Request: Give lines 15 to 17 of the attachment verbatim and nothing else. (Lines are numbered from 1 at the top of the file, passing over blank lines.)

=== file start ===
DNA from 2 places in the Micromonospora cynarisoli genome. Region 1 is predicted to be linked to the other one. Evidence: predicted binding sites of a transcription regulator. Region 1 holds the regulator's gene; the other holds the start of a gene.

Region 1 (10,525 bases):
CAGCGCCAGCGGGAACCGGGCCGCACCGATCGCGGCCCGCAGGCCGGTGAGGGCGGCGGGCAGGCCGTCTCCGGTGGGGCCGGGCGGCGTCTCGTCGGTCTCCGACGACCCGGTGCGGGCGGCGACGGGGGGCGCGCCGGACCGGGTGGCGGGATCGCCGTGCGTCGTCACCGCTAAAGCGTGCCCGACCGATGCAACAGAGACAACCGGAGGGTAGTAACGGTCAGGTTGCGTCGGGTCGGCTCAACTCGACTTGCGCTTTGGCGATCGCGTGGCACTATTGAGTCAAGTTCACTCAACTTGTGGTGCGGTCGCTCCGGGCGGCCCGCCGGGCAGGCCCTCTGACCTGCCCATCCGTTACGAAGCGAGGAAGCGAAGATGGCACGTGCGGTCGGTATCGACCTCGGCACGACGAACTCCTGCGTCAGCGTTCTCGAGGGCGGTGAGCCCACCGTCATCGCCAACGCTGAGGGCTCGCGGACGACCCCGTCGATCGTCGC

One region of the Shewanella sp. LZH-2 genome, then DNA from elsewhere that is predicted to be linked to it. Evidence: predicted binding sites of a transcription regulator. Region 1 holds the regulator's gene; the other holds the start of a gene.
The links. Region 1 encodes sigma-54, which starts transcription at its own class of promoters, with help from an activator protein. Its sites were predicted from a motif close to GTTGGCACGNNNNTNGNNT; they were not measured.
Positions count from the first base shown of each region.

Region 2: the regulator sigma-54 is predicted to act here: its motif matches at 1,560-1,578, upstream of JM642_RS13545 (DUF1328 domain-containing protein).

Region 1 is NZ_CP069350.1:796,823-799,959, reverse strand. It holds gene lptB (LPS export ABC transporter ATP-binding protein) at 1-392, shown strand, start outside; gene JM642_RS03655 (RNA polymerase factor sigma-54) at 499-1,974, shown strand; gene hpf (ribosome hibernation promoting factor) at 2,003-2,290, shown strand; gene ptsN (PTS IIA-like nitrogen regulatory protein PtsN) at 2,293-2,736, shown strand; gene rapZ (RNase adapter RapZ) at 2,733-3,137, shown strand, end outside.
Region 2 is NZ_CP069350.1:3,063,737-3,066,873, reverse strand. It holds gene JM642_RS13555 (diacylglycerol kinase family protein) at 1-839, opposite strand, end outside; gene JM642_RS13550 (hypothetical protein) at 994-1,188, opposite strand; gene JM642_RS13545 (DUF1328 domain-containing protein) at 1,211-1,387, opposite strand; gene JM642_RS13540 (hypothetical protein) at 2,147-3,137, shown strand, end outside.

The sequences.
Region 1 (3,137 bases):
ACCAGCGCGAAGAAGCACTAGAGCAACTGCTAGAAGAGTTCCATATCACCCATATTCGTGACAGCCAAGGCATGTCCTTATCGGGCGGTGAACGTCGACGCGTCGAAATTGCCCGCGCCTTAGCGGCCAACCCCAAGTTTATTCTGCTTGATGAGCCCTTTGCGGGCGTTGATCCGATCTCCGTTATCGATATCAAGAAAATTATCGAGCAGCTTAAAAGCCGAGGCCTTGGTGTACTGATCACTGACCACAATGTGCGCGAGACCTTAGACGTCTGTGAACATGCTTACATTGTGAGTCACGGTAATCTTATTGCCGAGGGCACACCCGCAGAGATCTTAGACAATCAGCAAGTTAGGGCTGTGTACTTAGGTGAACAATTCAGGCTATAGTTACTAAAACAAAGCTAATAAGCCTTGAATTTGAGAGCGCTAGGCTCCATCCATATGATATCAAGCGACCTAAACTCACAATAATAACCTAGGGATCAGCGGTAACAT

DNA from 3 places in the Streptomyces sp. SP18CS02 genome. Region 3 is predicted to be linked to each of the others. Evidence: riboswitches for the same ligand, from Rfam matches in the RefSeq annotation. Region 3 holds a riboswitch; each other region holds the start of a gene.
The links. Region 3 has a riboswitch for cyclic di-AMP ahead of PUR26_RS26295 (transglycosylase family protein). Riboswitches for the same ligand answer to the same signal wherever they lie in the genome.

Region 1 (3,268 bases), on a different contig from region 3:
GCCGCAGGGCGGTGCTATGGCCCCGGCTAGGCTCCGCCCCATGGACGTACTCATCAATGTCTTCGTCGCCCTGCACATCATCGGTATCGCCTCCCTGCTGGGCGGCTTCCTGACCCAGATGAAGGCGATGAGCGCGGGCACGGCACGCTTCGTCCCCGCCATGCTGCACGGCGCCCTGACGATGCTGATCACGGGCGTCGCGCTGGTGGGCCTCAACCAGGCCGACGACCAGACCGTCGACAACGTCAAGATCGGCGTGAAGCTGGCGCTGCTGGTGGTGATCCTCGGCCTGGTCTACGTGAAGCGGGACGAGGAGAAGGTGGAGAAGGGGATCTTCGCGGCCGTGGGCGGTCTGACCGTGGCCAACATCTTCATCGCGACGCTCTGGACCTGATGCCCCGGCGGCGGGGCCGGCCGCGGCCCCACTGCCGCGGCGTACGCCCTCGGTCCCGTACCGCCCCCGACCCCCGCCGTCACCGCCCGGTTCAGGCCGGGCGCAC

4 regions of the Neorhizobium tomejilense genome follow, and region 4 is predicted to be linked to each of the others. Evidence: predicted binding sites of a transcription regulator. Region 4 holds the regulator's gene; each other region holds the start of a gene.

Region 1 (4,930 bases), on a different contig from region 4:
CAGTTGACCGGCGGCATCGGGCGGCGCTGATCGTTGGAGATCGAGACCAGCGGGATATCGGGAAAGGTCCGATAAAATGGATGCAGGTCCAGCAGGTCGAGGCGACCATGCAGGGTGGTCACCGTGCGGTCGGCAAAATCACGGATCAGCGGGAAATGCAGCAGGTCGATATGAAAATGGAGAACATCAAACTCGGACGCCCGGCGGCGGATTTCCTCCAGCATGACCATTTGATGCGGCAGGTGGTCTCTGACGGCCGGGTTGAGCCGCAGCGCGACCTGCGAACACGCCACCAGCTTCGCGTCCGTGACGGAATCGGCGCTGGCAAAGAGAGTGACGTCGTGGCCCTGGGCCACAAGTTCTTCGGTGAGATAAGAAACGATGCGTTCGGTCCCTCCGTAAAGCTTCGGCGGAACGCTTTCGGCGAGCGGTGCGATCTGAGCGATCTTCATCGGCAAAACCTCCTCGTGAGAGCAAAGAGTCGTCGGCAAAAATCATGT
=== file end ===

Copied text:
Region 1 (3,268 bases), on a different contig from region 3:
GCCGCAGGGCGGTGCTATGGCCCCGGCTAGGCTCCGCCCCATGGACGTACTCATCAATGTCTTCGTCGCCCTGCACATCATCGGTATCGCCTCCCTGCTGGGCGGCTTCCTGACCCAGATGAAGGCGATGAGCGCGGGCACGGCACGCTTCGTCCCCGCCATGCTGCACGGCGCCCTGACGATGCTGATCACGGGCGTCGCGCTGGTGGGCCTCAACCAGGCCGACGACCAGACCGTCGACAACGTCAAGATCGGCGTGAAGCTGGCGCTGCTGGTGGTGATCCTCGGCCTGGTCTACGTGAAGCGGGACGAGGAGAAGGTGGAGAAGGGGATCTTCGCGGCCGTGGGCGGTCTGACCGTGGCCAACATCTTCATCGCGACGCTCTGGACCTGATGCCCCGGCGGCGGGGCCGGCCGCGGCCCCACTGCCGCGGCGTACGCCCTCGGTCCCGTACCGCCCCCGACCCCCGCCGTCACCGCCCGGTTCAGGCCGGGCGCAC

4 regions of the Neorhizobium tomejilense genome follow, and region 4 is predicted to be linked to each of the others. Evidence: predicted binding sites of a transcription regulator. Region 4 holds the regulator's gene; each other region holds the start of a gene.